GENERICO.ruScience“Science is higher than sanctions”: Russian and Norwegian scientists held a discussion about the Arctic

“Science is higher than sanctions”: Russian and Norwegian scientists held a discussion about the Arctic

Experts come to the conclusion that the routes of the northern seas are becoming more efficient

The State Public Historical Library hosted the first round table “Arctic readings: From the Northeast Passage to the Northern Sea Route: history the shortest route along the northern coast of Eurasia.” This event is timed to coincide with the release of a book dedicated to the history of Arctic exploration. Its authors were not only foreign, but also Russian researchers.

Experts come to the conclusion that northern sea routes are becoming more efficient

Back in the 9th century, Norwegians traveling to the northeast mentioned a rich country, where there was plenty of everything, and people knew how to cast magic. Scientists are inclined to believe that we are talking about the Russian North. The most famous is the story of the Viking Ottar from Holugaland, who discovered the mysterious Biarmia. However, he could not swim far along the river, which is identified as the Northern Dvina.

This journey can be considered the first attempt to build the Northern Sea Route (NSR). These days this problem is extremely acute. In December 2023, President Vladimir Putin said that “The Northern Sea Route is becoming more efficient than the Suez Canal. There, the economics of moving goods increases significantly.”

SMP — this is the shortest sea route between Europe and East Asia, in particular between the European and Far Eastern parts of Russia, which passes through the seas of the Arctic and partially Pacific oceans. Reducing the time of cargo transportation always promises gains in trade, so the development of the NSR is especially important in the current situation.

Merchants and explorers of the seas of the Russian and Western worlds tried to find the route from Europe along the seas of the Arctic Ocean, starting from the 15th century, and the history of its development, and the round table held on February 21 at the State Public Historical Library (GPIB), organized jointly with the Northern ( Arctic) Federal University named after. M.V. Lomonosov (Arkhangelsk).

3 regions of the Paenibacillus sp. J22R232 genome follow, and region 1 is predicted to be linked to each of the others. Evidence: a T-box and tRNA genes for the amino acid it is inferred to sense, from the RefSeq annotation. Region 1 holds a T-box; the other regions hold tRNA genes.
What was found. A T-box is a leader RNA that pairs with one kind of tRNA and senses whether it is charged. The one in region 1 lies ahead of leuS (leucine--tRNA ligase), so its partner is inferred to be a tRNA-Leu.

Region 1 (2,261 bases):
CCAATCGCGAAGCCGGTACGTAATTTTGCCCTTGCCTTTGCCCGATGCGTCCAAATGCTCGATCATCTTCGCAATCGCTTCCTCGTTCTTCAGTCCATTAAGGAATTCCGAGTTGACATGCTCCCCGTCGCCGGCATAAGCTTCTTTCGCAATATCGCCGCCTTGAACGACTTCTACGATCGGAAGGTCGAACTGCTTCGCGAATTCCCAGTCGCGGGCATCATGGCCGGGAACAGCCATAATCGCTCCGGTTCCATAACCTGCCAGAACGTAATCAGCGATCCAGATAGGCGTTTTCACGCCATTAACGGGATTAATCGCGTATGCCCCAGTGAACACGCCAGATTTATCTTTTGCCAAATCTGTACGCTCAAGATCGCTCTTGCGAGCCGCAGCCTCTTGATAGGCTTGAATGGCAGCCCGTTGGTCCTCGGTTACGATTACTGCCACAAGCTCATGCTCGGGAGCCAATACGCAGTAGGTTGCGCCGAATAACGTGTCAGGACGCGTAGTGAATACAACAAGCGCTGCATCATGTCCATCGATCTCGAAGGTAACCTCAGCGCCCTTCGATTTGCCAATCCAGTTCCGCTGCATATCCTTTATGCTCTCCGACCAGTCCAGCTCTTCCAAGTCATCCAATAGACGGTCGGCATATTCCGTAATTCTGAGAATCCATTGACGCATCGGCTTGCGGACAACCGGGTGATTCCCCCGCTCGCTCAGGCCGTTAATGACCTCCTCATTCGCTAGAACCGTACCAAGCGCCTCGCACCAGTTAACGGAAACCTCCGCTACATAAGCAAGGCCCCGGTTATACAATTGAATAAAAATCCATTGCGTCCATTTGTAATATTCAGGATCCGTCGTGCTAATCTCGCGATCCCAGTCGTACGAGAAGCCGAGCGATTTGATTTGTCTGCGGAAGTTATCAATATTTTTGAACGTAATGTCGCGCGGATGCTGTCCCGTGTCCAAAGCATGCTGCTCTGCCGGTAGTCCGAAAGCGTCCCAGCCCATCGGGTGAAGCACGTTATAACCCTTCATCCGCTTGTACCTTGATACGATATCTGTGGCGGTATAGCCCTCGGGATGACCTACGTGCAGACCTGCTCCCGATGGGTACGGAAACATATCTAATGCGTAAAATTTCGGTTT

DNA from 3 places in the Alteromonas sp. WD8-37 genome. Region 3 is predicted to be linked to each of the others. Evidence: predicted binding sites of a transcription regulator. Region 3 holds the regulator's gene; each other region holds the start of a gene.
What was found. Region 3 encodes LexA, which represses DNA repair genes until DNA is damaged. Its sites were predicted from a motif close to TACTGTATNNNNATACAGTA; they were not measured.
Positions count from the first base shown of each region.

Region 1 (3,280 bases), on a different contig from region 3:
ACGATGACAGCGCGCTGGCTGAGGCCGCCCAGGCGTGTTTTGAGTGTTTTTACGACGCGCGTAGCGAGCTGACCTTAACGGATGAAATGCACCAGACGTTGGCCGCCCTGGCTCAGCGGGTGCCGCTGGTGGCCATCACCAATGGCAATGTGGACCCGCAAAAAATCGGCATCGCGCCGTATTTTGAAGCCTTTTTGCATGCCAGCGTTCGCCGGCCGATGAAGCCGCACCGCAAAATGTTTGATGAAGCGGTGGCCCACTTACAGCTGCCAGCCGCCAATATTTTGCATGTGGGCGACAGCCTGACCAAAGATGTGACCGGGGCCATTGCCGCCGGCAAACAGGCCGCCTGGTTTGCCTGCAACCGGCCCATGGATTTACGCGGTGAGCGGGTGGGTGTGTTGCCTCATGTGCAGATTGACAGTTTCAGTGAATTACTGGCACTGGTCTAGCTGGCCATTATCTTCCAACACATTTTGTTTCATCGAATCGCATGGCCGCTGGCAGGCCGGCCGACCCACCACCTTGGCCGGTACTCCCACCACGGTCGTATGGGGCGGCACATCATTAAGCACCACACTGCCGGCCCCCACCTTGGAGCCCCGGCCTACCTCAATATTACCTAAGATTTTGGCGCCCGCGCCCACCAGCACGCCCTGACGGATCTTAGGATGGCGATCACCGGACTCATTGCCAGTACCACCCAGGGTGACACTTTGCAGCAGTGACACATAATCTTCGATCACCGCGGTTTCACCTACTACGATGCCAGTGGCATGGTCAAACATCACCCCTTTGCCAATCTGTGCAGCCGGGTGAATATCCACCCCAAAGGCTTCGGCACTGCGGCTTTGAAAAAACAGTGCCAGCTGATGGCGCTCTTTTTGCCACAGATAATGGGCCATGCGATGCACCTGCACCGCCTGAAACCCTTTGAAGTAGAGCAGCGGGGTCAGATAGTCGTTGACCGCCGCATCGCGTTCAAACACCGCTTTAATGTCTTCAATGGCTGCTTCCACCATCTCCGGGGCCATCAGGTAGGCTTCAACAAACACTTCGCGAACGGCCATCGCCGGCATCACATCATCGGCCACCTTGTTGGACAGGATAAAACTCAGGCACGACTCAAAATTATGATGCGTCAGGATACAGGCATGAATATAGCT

As GPIB director Mikhail Afanasyev noted, this was the first meeting of scientists in the library dedicated to the problems of the Arctic, and it was held on the occasion of the replenishment of the collection with the collective monograph From Northeast Passage to Northern Sea Route: A History of the Waterway North of Eurasia. Brill Publishers. 2022. The book was received as a gift from the executive editor and one of the authors of this book, Professor Jens Petter Nielsen of the Arctic University of Norway. The authors of the monograph – Russian and Western scientists.

In his welcoming speech, the scientific director of the Institute of General History of the Russian Academy of Sciences, Academician Alexander Chubaryan, emphasized that now the topic of the Northern Sea Route “has attracted special attention: historians and political scientists are interested in what Eurasia is” as a geographical concept and as a value category. For Russia, this area is of particular importance: it covers a significant part of the adjacent territory of Russia, it connects the most important ports. This is something that affects the interest of other countries.”